Practicing law for the past 35 years, GJEL Partner Luke Ellis has developed an outstanding reputation in the courtroom. For the past ten of those years, he has worked consistently to develop a related passion: Mock Trial. As coach for Contra Costa County’s Miramonte High School Mock Trial team, Luke’s teams have won eight of ten county championships, including the past three consecutive years. Last week, the Lamorinda Sun profiled Luke and a number of his Mock Trial students for a story that highlights the important critical and verbal skills honed by experience with Mock Trial.
One student, Rob Robinson, says he will use the skills learned through Mock Trial as he contests a state traffic ticket in court soon. “Without the experience of Mock Trial, I would have no idea how I could fight a ticket,” he said. “A lot of people don’t understand how technical the law is…you have to be a credible witness.”
With the help of Luke’s Mock Trial expertise, GJEL has developed a Mock Trial Resource complete with rules, suggestions for the prosecution and defense, and a Q&A with Luke. The article goes on to discuss the concrete benefits of being part of a high school Mock Trial program, and Luke’s growth as the team’s coach. Here’s an excerpt:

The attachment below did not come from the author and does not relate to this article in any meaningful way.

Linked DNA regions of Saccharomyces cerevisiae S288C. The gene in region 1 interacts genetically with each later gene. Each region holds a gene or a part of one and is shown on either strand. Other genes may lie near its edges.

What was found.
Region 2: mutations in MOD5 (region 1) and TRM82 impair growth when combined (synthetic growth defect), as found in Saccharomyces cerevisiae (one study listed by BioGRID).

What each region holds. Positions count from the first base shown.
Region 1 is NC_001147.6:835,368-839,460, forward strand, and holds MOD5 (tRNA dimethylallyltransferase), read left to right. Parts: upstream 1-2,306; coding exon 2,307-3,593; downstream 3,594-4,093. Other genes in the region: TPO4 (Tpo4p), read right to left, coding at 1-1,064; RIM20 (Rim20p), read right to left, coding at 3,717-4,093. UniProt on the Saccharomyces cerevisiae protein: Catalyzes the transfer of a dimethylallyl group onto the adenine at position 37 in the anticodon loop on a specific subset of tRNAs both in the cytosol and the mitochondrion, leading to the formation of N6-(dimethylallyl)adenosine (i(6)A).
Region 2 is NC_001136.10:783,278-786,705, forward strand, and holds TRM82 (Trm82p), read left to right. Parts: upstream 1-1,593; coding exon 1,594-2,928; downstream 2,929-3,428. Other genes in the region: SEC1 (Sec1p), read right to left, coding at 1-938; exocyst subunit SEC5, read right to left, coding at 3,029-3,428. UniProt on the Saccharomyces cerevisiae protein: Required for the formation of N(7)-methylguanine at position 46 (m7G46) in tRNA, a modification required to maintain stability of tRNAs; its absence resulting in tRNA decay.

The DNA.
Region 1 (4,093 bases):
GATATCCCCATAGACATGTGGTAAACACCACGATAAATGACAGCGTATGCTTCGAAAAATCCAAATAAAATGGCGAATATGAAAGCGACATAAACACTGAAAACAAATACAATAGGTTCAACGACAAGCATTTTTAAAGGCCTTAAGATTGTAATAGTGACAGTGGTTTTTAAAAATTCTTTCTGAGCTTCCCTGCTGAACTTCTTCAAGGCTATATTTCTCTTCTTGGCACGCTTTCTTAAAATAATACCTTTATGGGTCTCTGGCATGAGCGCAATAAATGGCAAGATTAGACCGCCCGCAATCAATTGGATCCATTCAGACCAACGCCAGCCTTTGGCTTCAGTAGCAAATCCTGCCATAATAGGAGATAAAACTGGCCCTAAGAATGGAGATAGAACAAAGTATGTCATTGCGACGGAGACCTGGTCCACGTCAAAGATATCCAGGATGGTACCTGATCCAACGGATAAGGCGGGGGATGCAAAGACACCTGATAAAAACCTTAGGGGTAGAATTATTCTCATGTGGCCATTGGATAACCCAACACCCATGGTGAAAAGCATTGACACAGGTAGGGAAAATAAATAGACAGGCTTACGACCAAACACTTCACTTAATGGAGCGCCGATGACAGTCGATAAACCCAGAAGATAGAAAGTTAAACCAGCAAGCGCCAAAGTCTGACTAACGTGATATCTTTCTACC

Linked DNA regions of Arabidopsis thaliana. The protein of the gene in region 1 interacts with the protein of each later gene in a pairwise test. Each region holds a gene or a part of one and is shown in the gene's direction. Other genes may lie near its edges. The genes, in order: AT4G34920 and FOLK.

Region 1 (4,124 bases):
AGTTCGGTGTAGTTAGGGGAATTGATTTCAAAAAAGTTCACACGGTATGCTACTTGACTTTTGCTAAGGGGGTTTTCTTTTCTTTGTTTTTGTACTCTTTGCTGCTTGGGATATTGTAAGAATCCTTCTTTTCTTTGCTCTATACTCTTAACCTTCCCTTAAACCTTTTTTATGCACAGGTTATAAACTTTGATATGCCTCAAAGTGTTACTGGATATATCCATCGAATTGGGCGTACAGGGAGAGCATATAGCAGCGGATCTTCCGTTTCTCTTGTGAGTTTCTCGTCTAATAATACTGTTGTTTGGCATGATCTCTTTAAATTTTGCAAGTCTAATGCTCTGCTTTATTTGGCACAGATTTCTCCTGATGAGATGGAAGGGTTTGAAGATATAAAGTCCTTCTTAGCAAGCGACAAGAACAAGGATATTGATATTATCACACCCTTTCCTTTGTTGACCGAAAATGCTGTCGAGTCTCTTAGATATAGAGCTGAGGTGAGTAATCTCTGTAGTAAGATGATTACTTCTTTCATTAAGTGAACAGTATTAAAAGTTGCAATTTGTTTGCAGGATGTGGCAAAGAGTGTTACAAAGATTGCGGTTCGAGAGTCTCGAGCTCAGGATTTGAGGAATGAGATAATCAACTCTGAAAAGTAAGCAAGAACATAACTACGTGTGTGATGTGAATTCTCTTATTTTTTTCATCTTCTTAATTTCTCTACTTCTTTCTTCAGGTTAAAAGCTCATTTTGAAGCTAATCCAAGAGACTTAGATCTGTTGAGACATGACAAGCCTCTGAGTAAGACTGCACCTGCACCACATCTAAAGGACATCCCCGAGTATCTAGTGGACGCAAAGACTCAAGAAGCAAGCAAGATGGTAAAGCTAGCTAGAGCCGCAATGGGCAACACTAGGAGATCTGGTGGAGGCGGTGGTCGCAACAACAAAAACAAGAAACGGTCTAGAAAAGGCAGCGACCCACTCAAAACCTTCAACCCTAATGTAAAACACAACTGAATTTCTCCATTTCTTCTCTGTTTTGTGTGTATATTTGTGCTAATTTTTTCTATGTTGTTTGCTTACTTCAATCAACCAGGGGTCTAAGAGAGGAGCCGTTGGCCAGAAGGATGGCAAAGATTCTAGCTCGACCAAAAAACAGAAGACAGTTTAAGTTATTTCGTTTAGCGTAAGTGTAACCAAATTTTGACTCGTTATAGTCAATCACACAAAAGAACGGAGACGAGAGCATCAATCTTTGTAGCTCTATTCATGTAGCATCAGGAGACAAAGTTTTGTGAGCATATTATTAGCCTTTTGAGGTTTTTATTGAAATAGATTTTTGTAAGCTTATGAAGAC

Ellis, who moved to Orinda 24 years ago, believes in the benefits of Mock Trial so much that he sent all three of his children through the program. The experienced trial lawyer, who helped to won a $10.6 million wrongful death suit connected to the 2004 Walnut Creek pipeline explosion, has always been drawn to teaching, having received his bachelor’s degree in education before attending law school at UC Berkeley.
“After the first year, I was just sold on it,” he said. “I really enjoyed working with that range of kids, ages 14 to 18, who have no experience with the law other than maybe what they would see in the media.”
Although Mock Trial appeals to performing arts students as well as future law students, Ellis said, “The dramatic things we see in TV or read about law, they tend to just hit the highlights or low points. It takes a lot of work, and it’s telling a different kind of story.”
Read the story and the GJEL Mock Trial Resource for more on Luke Ellis, his team, and Mock Trial as a source of critical and verbal development for high school students. Here’s how the story looked on paper: